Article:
Discovered and brought to America by a Peace Corp volunteer in Africa, Moringa is trying to become the next superfood i.e. spirulina. It comes in powder form, tea form or in protein bars and is supposedly less bitter than kale and is a little smoky and earthy. I’m curious to give it a try but I’m not sure of how exactly to cook with it. If you find a good recipe for the powder, even if it’s a smoothie, let me know! These small leaves are mighty little health warriors with seven times the vitamin C of oranges, twice the protein of yogurt, and three times the calcium of milk.
Fat Is Back
Say goodbye to low fat diets. It turns out that fat isn’t that bad for you. Sugar is worse and sugar is what they put in low-fat foods to make them taste good. So, whether you love your dairy or your avocado or your fatty meats, you are likely to see more of it at your favorite restaurants and on your own table this year. A little bit of a good thing is a-ok. Just remember that red meat in particular has been proven to influence heart disease so indulge, but wisely.
“Further boosting the return to fat-laden foods is a seismic shift toward natural, unprocessed foods in recent years, as well as the federal Dietary Guidelines reneging on its longstanding guidance to avoid cholesterol-heavy foods earlier this year—bringing consumers back, in droves, to products like butter and eggs.”
2016 Trend Forecast: Fresh Florals
Herbs and botanicals have had their day but tastes are turning now to floral infusions, which are making a resurgence in everything from beverages to chocolate. Deemed a top trend at the 2015 Summer Fancy Food Show, floral flavors are making their mark by bringing perennial favorites, such as lavender and rose, into unexpected categories. This is evident in products like Rogue Creamery’s La-Di-Da Lavender Cheese and Masala Pop’s Saffron Rose Popcorn. Food makers are expanding their floral repertoire, too, with emerging entrants like elderflower—adding aromatics to carbonated waters and teas—and hibiscus, which made its presence known among this year’s sofi Awards entries, in products like Frisa Ginger Hibiscus Sparkling Botanical Beverage and Bissinger’s Blackberry Hibiscus Gummy Pandas. With abundant opportunities for palate-pleasing blends, this aromatic trend will continue blossoming into the New Year.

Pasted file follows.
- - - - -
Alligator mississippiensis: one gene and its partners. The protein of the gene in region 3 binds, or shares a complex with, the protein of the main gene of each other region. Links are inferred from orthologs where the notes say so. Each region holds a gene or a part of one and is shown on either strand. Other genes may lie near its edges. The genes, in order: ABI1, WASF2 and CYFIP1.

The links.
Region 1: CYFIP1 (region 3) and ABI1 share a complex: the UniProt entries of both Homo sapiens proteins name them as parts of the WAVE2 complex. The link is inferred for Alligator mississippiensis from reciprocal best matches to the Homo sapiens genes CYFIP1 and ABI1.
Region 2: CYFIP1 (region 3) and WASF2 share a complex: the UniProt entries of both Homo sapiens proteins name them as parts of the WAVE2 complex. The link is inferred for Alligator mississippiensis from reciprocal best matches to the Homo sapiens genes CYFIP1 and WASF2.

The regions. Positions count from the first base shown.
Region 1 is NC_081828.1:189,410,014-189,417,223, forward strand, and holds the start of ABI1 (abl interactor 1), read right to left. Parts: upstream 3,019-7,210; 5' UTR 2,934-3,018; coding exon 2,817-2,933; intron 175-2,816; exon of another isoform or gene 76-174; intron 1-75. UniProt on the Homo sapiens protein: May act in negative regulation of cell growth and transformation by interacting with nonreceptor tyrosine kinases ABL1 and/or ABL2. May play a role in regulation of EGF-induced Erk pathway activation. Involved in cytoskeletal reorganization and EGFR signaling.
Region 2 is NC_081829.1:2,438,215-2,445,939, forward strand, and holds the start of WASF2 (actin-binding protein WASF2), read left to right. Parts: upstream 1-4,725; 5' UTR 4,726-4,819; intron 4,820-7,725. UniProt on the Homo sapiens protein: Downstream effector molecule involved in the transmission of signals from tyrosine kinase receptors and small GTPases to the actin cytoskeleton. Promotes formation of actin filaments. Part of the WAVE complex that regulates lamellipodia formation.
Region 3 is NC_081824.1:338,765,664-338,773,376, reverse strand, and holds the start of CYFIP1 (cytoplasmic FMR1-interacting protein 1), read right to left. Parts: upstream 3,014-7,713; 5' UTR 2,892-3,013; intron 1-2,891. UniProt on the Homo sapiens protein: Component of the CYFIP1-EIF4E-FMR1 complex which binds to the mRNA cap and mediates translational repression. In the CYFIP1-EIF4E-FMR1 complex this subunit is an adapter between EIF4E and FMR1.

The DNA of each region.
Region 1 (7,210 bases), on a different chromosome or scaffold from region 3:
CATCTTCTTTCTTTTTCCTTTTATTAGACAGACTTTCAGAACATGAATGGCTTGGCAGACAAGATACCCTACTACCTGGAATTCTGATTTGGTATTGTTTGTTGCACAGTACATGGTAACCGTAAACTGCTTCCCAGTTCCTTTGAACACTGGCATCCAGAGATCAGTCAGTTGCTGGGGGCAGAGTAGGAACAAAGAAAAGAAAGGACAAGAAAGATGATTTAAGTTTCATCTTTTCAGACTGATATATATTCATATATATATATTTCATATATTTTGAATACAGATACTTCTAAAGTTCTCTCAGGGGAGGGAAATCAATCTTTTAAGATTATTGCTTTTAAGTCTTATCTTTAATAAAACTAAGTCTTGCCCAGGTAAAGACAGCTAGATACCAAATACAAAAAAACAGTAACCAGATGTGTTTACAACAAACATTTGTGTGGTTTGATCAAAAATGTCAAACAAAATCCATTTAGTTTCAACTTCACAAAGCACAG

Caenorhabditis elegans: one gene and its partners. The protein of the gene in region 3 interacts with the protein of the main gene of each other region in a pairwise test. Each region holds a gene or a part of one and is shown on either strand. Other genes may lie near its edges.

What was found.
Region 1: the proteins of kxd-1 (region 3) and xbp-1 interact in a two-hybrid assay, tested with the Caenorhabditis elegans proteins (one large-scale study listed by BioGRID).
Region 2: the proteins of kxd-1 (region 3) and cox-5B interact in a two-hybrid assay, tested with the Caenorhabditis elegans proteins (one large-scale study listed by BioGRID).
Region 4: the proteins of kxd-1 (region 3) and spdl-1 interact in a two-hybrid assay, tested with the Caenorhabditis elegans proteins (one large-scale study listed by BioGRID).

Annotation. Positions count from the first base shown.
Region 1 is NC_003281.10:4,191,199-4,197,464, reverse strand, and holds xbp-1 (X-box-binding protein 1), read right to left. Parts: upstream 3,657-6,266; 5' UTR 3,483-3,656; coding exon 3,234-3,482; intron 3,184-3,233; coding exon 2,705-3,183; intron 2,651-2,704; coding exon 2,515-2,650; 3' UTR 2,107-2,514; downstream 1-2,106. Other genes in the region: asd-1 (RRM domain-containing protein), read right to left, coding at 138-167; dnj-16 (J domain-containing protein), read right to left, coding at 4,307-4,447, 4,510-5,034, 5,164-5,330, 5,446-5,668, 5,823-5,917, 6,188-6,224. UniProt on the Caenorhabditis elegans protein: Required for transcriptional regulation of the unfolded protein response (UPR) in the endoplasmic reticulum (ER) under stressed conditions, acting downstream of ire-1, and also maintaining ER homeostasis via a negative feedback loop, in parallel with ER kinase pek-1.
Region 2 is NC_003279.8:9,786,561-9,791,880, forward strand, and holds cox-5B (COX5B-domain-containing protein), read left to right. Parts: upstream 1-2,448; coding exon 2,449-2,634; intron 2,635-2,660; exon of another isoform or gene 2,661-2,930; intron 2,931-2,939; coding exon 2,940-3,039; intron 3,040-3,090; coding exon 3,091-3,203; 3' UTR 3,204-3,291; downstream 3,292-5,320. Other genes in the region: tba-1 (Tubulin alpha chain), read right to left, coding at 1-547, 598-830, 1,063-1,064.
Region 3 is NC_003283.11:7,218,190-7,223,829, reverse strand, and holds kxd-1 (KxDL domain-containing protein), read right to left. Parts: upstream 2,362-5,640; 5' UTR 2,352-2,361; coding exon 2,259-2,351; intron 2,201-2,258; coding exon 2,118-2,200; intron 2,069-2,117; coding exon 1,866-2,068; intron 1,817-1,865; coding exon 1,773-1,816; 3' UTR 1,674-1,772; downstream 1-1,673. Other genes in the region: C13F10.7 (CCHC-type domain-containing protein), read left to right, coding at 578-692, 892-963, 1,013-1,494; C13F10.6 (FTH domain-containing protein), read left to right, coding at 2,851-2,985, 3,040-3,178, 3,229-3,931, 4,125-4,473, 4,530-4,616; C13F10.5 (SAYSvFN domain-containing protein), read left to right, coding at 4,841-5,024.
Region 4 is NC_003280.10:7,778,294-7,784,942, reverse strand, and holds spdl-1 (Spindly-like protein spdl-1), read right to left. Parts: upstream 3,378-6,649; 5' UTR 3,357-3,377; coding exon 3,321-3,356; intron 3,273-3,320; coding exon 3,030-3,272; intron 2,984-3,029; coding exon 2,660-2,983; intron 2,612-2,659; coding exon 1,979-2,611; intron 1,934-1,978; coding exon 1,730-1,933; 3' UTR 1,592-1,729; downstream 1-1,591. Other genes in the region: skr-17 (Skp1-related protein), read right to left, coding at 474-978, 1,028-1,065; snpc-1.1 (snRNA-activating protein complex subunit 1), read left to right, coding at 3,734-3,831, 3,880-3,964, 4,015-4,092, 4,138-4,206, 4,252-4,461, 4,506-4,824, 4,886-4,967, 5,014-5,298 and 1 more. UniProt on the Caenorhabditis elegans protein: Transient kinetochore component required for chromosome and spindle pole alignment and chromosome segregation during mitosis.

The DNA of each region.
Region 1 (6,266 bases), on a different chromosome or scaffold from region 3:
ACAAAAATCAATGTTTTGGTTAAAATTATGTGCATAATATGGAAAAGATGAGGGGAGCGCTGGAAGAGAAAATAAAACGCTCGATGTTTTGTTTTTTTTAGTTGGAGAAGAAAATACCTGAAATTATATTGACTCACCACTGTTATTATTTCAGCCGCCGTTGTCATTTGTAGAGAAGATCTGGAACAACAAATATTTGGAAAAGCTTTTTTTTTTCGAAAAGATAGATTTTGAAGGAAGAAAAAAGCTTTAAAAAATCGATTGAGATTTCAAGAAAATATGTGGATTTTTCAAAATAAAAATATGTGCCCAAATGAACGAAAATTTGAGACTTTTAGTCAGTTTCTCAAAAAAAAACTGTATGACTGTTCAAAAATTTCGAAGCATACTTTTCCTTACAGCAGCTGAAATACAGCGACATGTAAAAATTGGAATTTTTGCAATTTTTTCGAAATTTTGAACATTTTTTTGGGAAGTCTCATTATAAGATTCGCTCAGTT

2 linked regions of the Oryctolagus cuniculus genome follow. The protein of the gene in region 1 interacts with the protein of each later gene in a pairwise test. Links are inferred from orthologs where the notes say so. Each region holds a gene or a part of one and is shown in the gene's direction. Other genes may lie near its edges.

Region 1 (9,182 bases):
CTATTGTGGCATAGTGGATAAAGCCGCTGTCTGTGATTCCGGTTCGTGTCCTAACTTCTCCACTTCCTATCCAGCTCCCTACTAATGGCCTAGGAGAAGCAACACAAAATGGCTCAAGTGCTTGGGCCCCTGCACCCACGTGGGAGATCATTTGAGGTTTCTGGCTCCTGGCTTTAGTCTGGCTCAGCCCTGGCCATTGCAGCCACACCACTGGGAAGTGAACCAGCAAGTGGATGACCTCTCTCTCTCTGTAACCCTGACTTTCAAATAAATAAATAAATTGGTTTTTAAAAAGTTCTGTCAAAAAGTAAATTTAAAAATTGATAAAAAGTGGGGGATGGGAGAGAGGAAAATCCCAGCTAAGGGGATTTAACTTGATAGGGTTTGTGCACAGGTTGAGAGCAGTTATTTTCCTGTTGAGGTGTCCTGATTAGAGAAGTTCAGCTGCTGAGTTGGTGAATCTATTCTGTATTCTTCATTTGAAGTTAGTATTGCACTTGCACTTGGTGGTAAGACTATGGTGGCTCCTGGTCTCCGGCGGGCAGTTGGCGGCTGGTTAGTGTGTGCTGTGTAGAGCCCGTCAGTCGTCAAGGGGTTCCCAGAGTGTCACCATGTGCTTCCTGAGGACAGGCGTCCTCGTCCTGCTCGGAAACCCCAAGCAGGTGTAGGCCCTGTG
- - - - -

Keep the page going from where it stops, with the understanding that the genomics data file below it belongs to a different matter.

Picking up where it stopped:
Be prepared for masses of veggies to take center stage in recipes from the most creative and innovative chefs to your own lunch bag this year. Veggies are taking center stage like never before. I’m guessing that’s because we’re finally becoming more educated about the nutritional value of vegetables and are realizing that we don’t have to have a separate protein in our dinner to account for protein, iron or any other nutrient that comes in meat. Vegetables are better for our digestive systems, prevent all sorts of diseases, are colorful, flavorful and can be mixed and matched, cooked or served raw and have endless possibilities to make a scene at any meal. This might be my favorite trend of 2016 because I am a total veggie freak.
Inventive veggie-forward products in the form of teas, yogurts, and even ice cream are gaining mass appeal (in Europe, too). Leading the charge into 2016 is the long-overlooked vegetable of the sea: seaweed, a burgeoning crop that’s set to explode thanks to its sustainability angle and umami appeal.
To read all of the Specialty Food Organization’s food trend predictions for 2016, see the full article.